THMs are a group of more than 60 chemicals, including chloroform — created as by-products when peaty water or water with excessive algae is treated with chlorine to disinfect it. They are considered potentially carcinogenic but the HSE has downplayed the risk, saying such studies are “inconsistent”. However, boiling water with high levels of THMs can actually increase their potency.
In Carraroe, Co Donegal, boil water notices have been issued to up to 4,700 consumers due to the presence of cryptosporidium in the water. However, water in the area also has historically high levels of potentially toxic THMs due to widespread use of chlorination to disinfect the water.
“Boiling water that contains high levels of THMs creates an imminent danger to public health because the volatile chemicals are released and absorbed by the skin and through inhalation at a rate 5-15 times faster than drinking the water,” said FOIE director Tony Lowes.
As a result of the situation in Donegal, FOIE has filed a complaint to the EU Ombudsman about Irish Water’s failure to be more upfront to the public about the dangers of THM exceedances. They believe this latest complaint could lead to the reopening of its 2011 complaint which led to Irish Water publishing all THM breaches on its website.
In recent weeks, it emerged that up to 380,000 consumers across the country may be drinking water with excessive THMs. The affected water sources are in various parts of the country, with several in Kerry and Cork, Kilkenny City, Waterford, Wicklow, Meath, Mayo, Roscommon, Donegal, and Galway.
Mr Lowes said: “Given that studies have suggested THM exposure in pregnant women can adversely impact birth weight, and even lead to more serious consequences, the failure to at least warn these women to ventilate the area and avoid the toxic fumes would appear to border on the negligent.”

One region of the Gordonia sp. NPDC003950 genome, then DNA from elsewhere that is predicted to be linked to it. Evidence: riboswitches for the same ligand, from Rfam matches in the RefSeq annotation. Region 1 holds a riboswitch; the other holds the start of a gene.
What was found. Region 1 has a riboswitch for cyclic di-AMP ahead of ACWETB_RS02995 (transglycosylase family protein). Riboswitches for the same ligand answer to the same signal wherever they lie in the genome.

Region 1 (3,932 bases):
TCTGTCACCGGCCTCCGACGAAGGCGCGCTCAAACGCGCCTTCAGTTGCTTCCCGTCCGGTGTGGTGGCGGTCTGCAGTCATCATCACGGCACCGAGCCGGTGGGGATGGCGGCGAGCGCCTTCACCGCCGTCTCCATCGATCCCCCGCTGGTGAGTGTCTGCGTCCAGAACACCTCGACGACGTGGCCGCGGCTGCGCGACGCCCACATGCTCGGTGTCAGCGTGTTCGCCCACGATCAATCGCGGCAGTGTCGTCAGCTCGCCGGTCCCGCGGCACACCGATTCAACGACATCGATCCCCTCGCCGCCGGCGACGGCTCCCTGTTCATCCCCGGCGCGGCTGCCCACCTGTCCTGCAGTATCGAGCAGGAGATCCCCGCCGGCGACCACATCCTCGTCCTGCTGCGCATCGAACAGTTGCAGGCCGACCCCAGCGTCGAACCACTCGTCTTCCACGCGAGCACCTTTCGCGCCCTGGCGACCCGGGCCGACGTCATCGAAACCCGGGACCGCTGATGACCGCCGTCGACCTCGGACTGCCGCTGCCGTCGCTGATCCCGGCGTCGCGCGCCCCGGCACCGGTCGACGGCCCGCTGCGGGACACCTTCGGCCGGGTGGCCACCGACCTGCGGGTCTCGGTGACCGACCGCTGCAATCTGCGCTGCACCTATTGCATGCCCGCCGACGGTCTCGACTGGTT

However, Irish Water has argued that the risk from cryptosporidium is more real than that from THMs.
“Water that is not properly disinfected creates an unacceptable and very real level of risk of infection from water borne pathogens like E.coli and cryptosporidium,” said an Irish Water spokesperson. “In reference to THMs, the WHO has advised ‘adequate disinfection should never be compromised in attempting to meet guidelines for THMs. We have been advised that a balance must be struck between an uncertain, small and long-term risk associated with elevated THMs and the significant, large, immediate and serious risks associated with inadequate chlorination such as e.coli outbreaks.”
US environmental campaigner Erin Brockovich waded into the row in this country over THMs last month warning people not “to be fooled by this dodge of responsibility and factual sharing of information by your government”.
Long-term exposure to THMs include an increased risk of certain cancers, such as bladder and colon; reproductive problems such as miscarriages, birth defects, and low birth rates; and damage to the heart, lungs, liver, kidney, and central nervous system.